Tijuana sewage sickens California mayor

Sewage flowing up the coast from Tijuana and across the United States-Mexico border has sickened surfers and the mayor of a Southern California city. The sewage flow has also prompted multiple cities, including San Diego, to mount a legal challenge against a United States federal agency in order to hold Mexico accountable. [Union Tribune]

Officials in Imperial Beach, the California Coast’s southernmost city, said sewage flowing from Tijuana fouled miles of shoreline over the last weekend, sickening surfers and beach goers. Imperial Beach Mayor Serge Dedina, who also fell ill, said at a news conference on Wednesday that he received no advanced notice from officials in Mexico about the pollution.

“We’re doing everything we can to build our relationship with Mexico, but if they’re going to be continually dumping sewage on us and making our council members and our community sick, it’s hard to continue that positive, proactive approach,” Dedina said.

Dedina is leading an effort to take the United States International Boundary and Water Commission (IBWC) to force the agency to ramp up pressure on Mexico to stop the sewage spills. Imperial Beach, Chula Vista and the city, county and port of San Diego have all filed an intent to sue the IBWC.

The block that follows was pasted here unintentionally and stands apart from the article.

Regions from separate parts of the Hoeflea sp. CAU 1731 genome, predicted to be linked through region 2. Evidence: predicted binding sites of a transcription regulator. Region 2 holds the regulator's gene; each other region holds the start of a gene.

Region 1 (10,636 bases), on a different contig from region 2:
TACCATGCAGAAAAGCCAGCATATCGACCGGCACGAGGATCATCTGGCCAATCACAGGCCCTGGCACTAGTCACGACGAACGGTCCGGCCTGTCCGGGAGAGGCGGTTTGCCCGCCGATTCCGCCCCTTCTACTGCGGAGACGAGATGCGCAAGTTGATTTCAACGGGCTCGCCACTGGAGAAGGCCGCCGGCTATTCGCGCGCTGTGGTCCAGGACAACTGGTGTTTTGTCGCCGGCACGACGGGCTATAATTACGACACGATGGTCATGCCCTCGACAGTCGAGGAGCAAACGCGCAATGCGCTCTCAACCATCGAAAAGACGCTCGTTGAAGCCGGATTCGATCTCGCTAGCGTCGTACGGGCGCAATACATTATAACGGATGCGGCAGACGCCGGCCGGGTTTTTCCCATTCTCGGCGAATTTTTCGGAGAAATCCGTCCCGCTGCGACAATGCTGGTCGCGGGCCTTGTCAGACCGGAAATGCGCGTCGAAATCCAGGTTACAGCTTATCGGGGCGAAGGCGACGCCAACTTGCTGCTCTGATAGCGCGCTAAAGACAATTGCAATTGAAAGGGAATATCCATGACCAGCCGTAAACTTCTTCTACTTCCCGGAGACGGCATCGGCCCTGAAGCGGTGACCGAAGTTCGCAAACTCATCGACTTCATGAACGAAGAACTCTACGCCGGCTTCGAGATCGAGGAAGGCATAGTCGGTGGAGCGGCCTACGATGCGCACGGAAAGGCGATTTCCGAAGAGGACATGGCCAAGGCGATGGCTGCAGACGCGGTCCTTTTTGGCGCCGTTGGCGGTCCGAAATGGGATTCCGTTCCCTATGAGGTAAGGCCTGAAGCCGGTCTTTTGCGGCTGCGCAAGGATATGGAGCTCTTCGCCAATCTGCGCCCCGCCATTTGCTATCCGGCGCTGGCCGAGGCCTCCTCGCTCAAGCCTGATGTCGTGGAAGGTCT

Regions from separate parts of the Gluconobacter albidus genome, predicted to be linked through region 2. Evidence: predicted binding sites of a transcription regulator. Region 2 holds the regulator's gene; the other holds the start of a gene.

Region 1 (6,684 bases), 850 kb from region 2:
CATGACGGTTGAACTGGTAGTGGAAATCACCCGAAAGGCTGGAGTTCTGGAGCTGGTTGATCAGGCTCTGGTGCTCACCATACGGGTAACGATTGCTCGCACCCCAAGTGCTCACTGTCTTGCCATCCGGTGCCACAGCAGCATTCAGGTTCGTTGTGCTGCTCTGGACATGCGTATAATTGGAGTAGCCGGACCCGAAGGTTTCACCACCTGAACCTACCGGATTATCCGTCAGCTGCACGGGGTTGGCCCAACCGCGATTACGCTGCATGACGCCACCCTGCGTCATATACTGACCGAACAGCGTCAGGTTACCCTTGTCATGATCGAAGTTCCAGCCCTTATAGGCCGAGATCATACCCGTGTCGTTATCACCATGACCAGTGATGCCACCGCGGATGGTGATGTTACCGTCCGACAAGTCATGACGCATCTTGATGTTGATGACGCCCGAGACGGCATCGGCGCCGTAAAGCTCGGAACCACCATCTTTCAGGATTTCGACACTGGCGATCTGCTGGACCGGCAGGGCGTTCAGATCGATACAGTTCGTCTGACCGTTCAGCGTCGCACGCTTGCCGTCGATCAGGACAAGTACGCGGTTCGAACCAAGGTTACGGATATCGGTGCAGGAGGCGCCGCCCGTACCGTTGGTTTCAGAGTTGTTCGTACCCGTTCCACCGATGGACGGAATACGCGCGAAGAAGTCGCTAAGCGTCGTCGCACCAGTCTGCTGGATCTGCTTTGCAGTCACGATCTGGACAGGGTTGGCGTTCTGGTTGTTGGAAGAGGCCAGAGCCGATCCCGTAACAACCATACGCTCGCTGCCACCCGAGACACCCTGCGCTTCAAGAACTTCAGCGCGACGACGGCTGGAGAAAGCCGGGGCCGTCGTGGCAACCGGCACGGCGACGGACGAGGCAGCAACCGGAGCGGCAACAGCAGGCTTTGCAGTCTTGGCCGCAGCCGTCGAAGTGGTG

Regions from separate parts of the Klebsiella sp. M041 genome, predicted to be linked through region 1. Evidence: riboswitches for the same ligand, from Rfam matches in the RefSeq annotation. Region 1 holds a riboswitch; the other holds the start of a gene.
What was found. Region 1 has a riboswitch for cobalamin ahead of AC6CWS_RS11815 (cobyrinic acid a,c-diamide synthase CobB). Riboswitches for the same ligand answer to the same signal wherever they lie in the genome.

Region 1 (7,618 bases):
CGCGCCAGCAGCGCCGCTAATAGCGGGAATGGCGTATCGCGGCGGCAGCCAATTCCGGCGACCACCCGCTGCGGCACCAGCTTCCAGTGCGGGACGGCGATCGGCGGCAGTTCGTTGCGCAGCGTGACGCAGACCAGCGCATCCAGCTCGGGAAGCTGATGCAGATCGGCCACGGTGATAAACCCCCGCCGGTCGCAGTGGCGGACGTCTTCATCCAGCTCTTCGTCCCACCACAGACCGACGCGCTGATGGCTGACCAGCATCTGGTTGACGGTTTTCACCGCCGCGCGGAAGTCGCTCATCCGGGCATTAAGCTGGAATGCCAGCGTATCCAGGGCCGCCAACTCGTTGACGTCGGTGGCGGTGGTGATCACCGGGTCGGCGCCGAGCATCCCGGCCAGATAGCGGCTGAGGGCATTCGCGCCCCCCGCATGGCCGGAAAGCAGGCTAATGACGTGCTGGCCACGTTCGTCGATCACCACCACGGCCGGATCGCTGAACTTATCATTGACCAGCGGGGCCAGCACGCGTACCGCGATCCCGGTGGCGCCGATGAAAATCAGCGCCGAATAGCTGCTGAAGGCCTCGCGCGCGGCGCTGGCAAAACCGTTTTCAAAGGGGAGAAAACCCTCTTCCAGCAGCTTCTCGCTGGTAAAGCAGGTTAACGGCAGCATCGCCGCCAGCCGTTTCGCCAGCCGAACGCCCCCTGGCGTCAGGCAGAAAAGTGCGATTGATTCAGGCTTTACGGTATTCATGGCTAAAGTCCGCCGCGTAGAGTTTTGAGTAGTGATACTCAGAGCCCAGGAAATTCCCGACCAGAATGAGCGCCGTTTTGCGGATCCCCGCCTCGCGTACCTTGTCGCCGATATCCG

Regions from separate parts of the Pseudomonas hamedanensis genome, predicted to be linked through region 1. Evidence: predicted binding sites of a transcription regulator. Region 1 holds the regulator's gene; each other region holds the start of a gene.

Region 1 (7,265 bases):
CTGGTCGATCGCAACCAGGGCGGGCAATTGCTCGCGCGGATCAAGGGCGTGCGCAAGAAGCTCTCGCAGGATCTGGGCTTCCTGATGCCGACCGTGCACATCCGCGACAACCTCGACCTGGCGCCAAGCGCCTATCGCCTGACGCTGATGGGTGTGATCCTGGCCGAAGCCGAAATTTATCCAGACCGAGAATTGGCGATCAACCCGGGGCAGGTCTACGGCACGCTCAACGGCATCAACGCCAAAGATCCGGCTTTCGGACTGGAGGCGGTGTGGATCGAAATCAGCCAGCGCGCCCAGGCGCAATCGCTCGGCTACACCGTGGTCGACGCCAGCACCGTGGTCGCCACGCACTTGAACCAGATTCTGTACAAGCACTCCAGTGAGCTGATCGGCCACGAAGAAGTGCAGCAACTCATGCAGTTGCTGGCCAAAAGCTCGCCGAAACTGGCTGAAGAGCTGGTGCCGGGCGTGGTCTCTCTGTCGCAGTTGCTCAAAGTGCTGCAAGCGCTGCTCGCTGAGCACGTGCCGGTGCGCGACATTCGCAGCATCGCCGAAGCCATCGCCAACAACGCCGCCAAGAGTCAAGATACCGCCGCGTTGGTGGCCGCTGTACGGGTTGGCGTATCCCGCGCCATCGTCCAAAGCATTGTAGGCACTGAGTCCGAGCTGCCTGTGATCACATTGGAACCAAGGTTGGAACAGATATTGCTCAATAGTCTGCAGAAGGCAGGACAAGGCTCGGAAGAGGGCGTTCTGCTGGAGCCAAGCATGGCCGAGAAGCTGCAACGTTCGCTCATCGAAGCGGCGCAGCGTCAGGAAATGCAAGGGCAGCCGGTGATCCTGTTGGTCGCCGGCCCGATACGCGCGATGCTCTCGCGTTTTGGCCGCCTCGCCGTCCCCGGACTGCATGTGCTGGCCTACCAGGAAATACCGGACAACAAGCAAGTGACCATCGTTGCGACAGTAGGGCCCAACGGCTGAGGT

IBWC officials said they communicated with their Mexican counterpart and were informed that there was no report of a spill.

However, the Tijuana-based environmental group Proyecto Fronterizo de Educacion Ambiental did independent water testing on Friday, and the organization found extremely high levels of fecal indicator bacteria in Playas de Tijuana. The organization has pinpointed the deteriorating San Antonio de Los Buenos sewage treatment plant at Punta Bandera as the likely source of the sewage flow.

The Comision Estatal de Servicios de Tijuana (CESPT), a state agency that operates the city’s sewer and water delivery system, has not responded to requests for comment from media.

Paloma Aguirre, the coastal and marine director for the nonprofit environmental group Wildcoast, said she received reports from colleagues in Playas de Tijuana that “the stench of raw sewage permeated throughout the entire city.”

In February, a massive sewage spill in the Tijuana River fouled beaches as far north as Coronado. Federal records show that, since the February spill, polluted water has flowed continuously from Mexico across the border through the river and a series of canyons.